Shingles causes a painful rash often accompanied by blisters. It is caused by the same virus that results in chicken pox. A good number of people had to deal with chicken pox when growing up. When a person recovers from chicken pox, the virus does not go away completely. It stays in sensory nerves, but in a dormant state. Once in a while, the virus may be triggered to cause shingles.
In most cases, shingles affects localized body areas, mostly on the back, chest and sometimes the face. This is because people become immune to diseases like chicken pox after recovery. For this reason, shingles symptoms usually manifest along the nerve that harbors the virus. See dermatome map shingles pictures for illustrations.
In some people, shingles occurs only once. For others, the case is a bit different. They have to deal with recurrent cases. This can be caused by a variety of factors, but a weakened immune system plays a main role. This article contains detailed information on what recurring shingles actually is, how it occurs, treatment and prevention options.
What is recurring shingles?
Normally, shingles lesions appear over a timeframe of 3-5 days. After about a week, the lesions will have turned into blisters and crusted over. More details can be found on history of shingles ICD 10.
Recurrent shingles is often characterized by continued appearance of new lesions. The lesions that have already developed and are supposed to form scabs may remain blisters for much longer than expected.
Getting shingles for a second or third time is not very common. If it happens, medications and other forms of treatment should be sought to prevent complications.
Recurring shingles is not very different from an initial outbreak, or from chicken pox for that matter. The same virus is to blame. Signs of chicken pox are widespread. Once a patient has become immune, symptoms only manifest in small areas. For example, the shingles rash can appear on only one side of the neck, face, chest or back. You can also get shingles on the inner thigh on one leg. Can you get shingles on your arm? It is not one of the most commonly affected areas but it can definitely occur.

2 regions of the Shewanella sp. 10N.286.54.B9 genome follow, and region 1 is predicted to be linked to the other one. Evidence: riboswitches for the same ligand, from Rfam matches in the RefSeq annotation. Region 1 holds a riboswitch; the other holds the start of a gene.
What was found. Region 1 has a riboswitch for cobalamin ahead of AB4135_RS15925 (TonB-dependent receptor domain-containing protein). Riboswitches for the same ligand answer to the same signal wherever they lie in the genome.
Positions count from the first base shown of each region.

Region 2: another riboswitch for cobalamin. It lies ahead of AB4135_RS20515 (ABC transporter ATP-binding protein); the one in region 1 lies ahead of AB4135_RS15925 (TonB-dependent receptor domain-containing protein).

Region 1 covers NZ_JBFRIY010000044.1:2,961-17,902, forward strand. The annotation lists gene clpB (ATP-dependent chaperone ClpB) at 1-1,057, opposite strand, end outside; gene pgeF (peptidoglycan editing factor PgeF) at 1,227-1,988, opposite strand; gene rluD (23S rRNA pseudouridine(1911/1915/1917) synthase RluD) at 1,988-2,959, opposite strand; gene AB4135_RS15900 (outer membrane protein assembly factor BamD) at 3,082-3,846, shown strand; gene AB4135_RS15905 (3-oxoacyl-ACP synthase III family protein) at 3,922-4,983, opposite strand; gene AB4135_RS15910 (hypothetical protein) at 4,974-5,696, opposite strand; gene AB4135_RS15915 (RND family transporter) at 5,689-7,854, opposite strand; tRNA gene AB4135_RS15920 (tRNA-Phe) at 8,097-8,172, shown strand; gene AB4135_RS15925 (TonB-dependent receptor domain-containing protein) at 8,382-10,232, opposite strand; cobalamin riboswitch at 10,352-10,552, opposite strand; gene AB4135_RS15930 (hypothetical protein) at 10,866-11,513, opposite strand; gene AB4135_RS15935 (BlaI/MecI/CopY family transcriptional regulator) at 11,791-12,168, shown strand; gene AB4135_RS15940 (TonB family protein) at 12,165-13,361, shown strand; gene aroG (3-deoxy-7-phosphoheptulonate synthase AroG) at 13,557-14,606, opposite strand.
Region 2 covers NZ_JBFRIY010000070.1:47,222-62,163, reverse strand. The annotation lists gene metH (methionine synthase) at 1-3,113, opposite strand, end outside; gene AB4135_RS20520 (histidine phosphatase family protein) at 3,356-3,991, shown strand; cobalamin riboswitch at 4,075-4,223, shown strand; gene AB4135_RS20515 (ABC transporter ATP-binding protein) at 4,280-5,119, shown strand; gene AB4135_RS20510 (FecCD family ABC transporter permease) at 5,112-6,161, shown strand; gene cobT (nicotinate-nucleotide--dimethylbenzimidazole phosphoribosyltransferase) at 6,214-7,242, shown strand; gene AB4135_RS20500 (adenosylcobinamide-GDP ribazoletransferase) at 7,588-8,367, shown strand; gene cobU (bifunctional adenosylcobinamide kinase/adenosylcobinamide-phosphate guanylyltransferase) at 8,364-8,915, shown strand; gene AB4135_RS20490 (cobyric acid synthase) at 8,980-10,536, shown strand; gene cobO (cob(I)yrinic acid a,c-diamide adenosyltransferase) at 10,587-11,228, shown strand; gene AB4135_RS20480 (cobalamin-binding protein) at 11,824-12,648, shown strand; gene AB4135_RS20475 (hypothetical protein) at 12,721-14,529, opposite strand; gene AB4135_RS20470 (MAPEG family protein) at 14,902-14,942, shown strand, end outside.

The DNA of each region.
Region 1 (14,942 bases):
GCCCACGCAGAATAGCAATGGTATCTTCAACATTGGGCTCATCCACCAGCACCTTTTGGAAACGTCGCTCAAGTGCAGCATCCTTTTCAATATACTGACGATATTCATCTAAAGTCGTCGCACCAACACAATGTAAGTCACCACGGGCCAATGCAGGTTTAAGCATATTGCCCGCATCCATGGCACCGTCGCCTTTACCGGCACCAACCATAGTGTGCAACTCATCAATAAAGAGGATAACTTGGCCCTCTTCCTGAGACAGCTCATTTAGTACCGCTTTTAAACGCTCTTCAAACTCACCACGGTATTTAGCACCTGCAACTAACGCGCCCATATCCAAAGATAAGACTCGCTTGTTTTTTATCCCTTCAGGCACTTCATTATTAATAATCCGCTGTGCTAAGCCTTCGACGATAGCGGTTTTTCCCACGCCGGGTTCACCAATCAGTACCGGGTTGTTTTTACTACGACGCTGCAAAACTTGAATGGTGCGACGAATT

Most recurring cases are preceded by shingles pain that lasts longer than a week. Note that nerve pain can occur even in the absence of the shingles rash.
How do you get shingles virus?
Varicella-zoster virus is to blame for shingles. Despite the name, it does not cause oral or genital herpes.
When a person contracts varicella-zoster virus for the first time, they suffer from chicken pox. Viruses can only be active once inside other cells. When they get inside the body, they integrate their DNA into the patient’s DNA, in such a way that more of them are made during cell division.
Different viruses use different ways to remain in the body eternally. Varicella-zoster virus makes use of the nervous system. It hides in sensory nerves and lives there in an inactive state for most of its life. When conditions are right and trigger factors are in place, the virus becomes active, but instead of causing chicken pox, it causes shingles. That is how shingles occur. The reason as to why chicken pox doesn’t recur instead is because of the same effect that vaccines induce.